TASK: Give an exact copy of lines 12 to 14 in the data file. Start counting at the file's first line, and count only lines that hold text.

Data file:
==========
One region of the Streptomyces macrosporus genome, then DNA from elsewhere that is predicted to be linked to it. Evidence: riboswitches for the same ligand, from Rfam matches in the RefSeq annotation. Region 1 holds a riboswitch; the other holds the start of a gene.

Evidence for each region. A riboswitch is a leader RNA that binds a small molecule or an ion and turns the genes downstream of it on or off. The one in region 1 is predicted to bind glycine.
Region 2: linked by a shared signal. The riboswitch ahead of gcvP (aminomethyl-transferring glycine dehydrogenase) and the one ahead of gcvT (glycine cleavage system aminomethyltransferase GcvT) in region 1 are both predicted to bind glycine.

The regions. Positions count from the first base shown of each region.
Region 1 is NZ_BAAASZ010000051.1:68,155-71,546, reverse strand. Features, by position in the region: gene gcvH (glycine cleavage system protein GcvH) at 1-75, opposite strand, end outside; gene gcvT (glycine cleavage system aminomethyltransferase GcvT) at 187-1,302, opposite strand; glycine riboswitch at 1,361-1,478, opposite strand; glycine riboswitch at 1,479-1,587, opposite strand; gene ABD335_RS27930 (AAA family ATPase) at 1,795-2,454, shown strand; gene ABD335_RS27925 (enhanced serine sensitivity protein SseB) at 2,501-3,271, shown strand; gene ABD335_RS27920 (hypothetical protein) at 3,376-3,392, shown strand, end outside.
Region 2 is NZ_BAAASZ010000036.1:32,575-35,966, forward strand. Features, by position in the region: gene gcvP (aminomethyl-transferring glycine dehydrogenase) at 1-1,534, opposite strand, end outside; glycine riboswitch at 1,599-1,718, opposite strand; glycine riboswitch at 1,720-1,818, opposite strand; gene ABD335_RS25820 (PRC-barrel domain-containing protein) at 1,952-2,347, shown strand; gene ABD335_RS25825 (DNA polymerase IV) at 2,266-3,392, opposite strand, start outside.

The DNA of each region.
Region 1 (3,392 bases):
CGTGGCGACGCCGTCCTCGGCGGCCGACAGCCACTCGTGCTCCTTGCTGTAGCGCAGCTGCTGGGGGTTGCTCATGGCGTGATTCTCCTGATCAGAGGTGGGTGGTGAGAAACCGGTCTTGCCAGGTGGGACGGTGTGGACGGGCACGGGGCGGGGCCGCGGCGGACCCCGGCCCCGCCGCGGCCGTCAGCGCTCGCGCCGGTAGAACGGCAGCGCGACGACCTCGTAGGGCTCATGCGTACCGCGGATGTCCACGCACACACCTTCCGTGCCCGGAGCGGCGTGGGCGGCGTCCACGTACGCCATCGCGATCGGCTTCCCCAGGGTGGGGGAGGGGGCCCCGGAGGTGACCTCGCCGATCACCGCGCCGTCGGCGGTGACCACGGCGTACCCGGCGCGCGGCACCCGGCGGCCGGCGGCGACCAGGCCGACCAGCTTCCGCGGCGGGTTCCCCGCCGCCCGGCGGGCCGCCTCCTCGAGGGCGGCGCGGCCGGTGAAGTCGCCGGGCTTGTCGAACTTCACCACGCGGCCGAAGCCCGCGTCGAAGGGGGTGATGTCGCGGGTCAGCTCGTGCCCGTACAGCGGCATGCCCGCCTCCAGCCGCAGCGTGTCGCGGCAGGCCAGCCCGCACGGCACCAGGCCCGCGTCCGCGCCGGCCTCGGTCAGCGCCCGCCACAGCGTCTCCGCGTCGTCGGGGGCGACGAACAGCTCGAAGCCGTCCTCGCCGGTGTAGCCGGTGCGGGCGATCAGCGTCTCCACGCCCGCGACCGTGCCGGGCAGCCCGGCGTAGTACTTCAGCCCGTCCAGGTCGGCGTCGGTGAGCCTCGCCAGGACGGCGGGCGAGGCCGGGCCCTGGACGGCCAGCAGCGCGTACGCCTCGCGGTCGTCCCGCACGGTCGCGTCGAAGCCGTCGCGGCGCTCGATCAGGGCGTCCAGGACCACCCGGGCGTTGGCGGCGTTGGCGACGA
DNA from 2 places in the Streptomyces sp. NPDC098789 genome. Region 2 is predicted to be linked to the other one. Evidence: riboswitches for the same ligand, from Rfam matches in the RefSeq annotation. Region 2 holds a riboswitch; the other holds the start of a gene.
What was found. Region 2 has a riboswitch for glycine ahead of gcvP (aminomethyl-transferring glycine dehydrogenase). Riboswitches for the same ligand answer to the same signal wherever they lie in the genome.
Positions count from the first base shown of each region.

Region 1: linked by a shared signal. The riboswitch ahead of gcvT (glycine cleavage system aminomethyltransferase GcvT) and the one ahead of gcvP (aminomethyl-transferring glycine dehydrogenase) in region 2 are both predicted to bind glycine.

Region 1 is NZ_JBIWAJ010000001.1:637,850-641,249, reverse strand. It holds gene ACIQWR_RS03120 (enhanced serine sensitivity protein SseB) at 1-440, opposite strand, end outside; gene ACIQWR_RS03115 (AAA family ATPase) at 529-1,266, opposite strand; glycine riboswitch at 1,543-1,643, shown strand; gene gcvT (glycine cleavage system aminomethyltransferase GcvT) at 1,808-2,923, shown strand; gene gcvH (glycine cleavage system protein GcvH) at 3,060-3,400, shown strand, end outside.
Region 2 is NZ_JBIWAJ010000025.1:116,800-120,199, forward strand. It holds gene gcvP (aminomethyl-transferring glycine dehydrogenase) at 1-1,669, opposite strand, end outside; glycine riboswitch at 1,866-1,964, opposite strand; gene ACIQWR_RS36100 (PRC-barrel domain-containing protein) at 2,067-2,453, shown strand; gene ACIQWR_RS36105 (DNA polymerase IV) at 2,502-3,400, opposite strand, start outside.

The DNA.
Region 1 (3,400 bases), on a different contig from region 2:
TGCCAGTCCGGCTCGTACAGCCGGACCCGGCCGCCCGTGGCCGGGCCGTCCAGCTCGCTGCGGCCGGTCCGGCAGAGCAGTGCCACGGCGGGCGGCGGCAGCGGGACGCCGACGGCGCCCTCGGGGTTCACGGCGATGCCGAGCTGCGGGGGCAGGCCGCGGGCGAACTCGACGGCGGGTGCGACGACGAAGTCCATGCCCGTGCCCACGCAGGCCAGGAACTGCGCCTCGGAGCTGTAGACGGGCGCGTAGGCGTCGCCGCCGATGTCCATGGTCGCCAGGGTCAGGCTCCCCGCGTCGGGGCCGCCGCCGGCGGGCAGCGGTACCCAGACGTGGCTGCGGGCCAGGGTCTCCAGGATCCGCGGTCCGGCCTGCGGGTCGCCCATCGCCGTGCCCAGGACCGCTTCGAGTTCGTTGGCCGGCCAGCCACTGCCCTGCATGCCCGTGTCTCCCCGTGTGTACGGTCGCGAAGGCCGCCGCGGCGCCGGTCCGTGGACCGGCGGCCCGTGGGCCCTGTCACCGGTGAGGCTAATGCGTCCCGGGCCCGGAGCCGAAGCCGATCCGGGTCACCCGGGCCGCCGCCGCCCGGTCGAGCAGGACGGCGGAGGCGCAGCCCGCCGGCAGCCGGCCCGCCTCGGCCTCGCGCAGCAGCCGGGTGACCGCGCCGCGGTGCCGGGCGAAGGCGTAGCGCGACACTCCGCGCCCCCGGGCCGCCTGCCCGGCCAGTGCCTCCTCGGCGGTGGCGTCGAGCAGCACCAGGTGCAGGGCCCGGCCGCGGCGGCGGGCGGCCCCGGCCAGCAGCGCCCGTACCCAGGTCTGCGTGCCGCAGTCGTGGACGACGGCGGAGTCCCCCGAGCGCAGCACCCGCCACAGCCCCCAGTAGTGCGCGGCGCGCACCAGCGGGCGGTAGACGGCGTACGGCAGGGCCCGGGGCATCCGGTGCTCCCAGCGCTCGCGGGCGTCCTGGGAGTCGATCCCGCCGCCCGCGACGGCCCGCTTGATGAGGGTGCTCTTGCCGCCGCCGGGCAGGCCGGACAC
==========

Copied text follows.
Positions count from the first base shown of each region.

Region 1: linked by a shared signal. The riboswitch ahead of gcvT (glycine cleavage system aminomethyltransferase GcvT) and the one ahead of gcvP (aminomethyl-transferring glycine dehydrogenase) in region 2 are both predicted to bind glycine.

Region 1 is NZ_JBIWAJ010000001.1:637,850-641,249, reverse strand. It holds gene ACIQWR_RS03120 (enhanced serine sensitivity protein SseB) at 1-440, opposite strand, end outside; gene ACIQWR_RS03115 (AAA family ATPase) at 529-1,266, opposite strand; glycine riboswitch at 1,543-1,643, shown strand; gene gcvT (glycine cleavage system aminomethyltransferase GcvT) at 1,808-2,923, shown strand; gene gcvH (glycine cleavage system protein GcvH) at 3,060-3,400, shown strand, end outside.